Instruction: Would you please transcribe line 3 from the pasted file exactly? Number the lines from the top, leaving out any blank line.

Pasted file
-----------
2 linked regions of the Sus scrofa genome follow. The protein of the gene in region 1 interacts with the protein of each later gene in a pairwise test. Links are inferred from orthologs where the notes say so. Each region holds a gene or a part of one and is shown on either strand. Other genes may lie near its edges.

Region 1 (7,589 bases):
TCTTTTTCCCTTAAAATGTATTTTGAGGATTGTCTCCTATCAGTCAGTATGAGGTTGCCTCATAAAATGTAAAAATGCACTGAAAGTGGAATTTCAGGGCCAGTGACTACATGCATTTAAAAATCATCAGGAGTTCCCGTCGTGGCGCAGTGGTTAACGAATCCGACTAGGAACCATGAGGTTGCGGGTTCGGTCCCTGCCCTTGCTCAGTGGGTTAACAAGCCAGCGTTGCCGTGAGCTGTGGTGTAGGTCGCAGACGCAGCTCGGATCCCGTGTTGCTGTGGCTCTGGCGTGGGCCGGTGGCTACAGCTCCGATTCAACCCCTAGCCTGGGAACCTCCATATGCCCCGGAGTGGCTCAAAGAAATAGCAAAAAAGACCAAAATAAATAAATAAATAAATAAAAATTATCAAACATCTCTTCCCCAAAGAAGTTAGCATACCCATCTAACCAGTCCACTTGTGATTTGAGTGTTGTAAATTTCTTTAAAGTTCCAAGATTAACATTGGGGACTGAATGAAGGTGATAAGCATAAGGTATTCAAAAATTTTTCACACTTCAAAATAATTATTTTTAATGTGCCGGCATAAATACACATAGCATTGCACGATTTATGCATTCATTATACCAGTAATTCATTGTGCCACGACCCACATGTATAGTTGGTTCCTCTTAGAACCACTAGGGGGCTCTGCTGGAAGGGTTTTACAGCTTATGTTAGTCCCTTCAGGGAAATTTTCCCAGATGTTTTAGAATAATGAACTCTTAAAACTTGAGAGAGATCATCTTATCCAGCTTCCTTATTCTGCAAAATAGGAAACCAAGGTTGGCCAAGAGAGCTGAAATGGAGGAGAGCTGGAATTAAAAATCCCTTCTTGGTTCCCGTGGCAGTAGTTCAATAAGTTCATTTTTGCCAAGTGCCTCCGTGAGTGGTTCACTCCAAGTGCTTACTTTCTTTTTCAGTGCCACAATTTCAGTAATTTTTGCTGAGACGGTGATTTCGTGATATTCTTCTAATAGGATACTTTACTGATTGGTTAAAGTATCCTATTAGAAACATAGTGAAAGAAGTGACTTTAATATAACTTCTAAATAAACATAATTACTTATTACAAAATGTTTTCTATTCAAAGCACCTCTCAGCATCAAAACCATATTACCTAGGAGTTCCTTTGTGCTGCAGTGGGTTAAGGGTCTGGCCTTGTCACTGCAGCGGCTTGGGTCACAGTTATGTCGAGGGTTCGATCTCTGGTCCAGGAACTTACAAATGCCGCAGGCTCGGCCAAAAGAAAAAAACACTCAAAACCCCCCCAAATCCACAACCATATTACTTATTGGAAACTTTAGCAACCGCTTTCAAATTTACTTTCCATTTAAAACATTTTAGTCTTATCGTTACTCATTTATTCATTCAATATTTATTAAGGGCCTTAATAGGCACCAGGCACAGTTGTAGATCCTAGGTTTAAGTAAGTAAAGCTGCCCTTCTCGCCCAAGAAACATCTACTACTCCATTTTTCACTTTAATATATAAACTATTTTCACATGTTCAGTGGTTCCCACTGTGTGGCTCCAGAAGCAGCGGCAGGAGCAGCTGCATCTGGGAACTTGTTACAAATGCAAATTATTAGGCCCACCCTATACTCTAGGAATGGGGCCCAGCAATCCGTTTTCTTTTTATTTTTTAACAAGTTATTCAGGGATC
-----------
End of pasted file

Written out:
TCTTTTTCCCTTAAAATGTATTTTGAGGATTGTCTCCTATCAGTCAGTATGAGGTTGCCTCATAAAATGTAAAAATGCACTGAAAGTGGAATTTCAGGGCCAGTGACTACATGCATTTAAAAATCATCAGGAGTTCCCGTCGTGGCGCAGTGGTTAACGAATCCGACTAGGAACCATGAGGTTGCGGGTTCGGTCCCTGCCCTTGCTCAGTGGGTTAACAAGCCAGCGTTGCCGTGAGCTGTGGTGTAGGTCGCAGACGCAGCTCGGATCCCGTGTTGCTGTGGCTCTGGCGTGGGCCGGTGGCTACAGCTCCGATTCAACCCCTAGCCTGGGAACCTCCATATGCCCCGGAGTGGCTCAAAGAAATAGCAAAAAAGACCAAAATAAATAAATAAATAAATAAAAATTATCAAACATCTCTTCCCCAAAGAAGTTAGCATACCCATCTAACCAGTCCACTTGTGATTTGAGTGTTGTAAATTTCTTTAAAGTTCCAAGATTAACATTGGGGACTGAATGAAGGTGATAAGCATAAGGTATTCAAAAATTTTTCACACTTCAAAATAATTATTTTTAATGTGCCGGCATAAATACACATAGCATTGCACGATTTATGCATTCATTATACCAGTAATTCATTGTGCCACGACCCACATGTATAGTTGGTTCCTCTTAGAACCACTAGGGGGCTCTGCTGGAAGGGTTTTACAGCTTATGTTAGTCCCTTCAGGGAAATTTTCCCAGATGTTTTAGAATAATGAACTCTTAAAACTTGAGAGAGATCATCTTATCCAGCTTCCTTATTCTGCAAAATAGGAAACCAAGGTTGGCCAAGAGAGCTGAAATGGAGGAGAGCTGGAATTAAAAATCCCTTCTTGGTTCCCGTGGCAGTAGTTCAATAAGTTCATTTTTGCCAAGTGCCTCCGTGAGTGGTTCACTCCAAGTGCTTACTTTCTTTTTCAGTGCCACAATTTCAGTAATTTTTGCTGAGACGGTGATTTCGTGATATTCTTCTAATAGGATACTTTACTGATTGGTTAAAGTATCCTATTAGAAACATAGTGAAAGAAGTGACTTTAATATAACTTCTAAATAAACATAATTACTTATTACAAAATGTTTTCTATTCAAAGCACCTCTCAGCATCAAAACCATATTACCTAGGAGTTCCTTTGTGCTGCAGTGGGTTAAGGGTCTGGCCTTGTCACTGCAGCGGCTTGGGTCACAGTTATGTCGAGGGTTCGATCTCTGGTCCAGGAACTTACAAATGCCGCAGGCTCGGCCAAAAGAAAAAAACACTCAAAACCCCCCCAAATCCACAACCATATTACTTATTGGAAACTTTAGCAACCGCTTTCAAATTTACTTTCCATTTAAAACATTTTAGTCTTATCGTTACTCATTTATTCATTCAATATTTATTAAGGGCCTTAATAGGCACCAGGCACAGTTGTAGATCCTAGGTTTAAGTAAGTAAAGCTGCCCTTCTCGCCCAAGAAACATCTACTACTCCATTTTTCACTTTAATATATAAACTATTTTCACATGTTCAGTGGTTCCCACTGTGTGGCTCCAGAAGCAGCGGCAGGAGCAGCTGCATCTGGGAACTTGTTACAAATGCAAATTATTAGGCCCACCCTATACTCTAGGAATGGGGCCCAGCAATCCGTTTTCTTTTTATTTTTTAACAAGTTATTCAGGGATC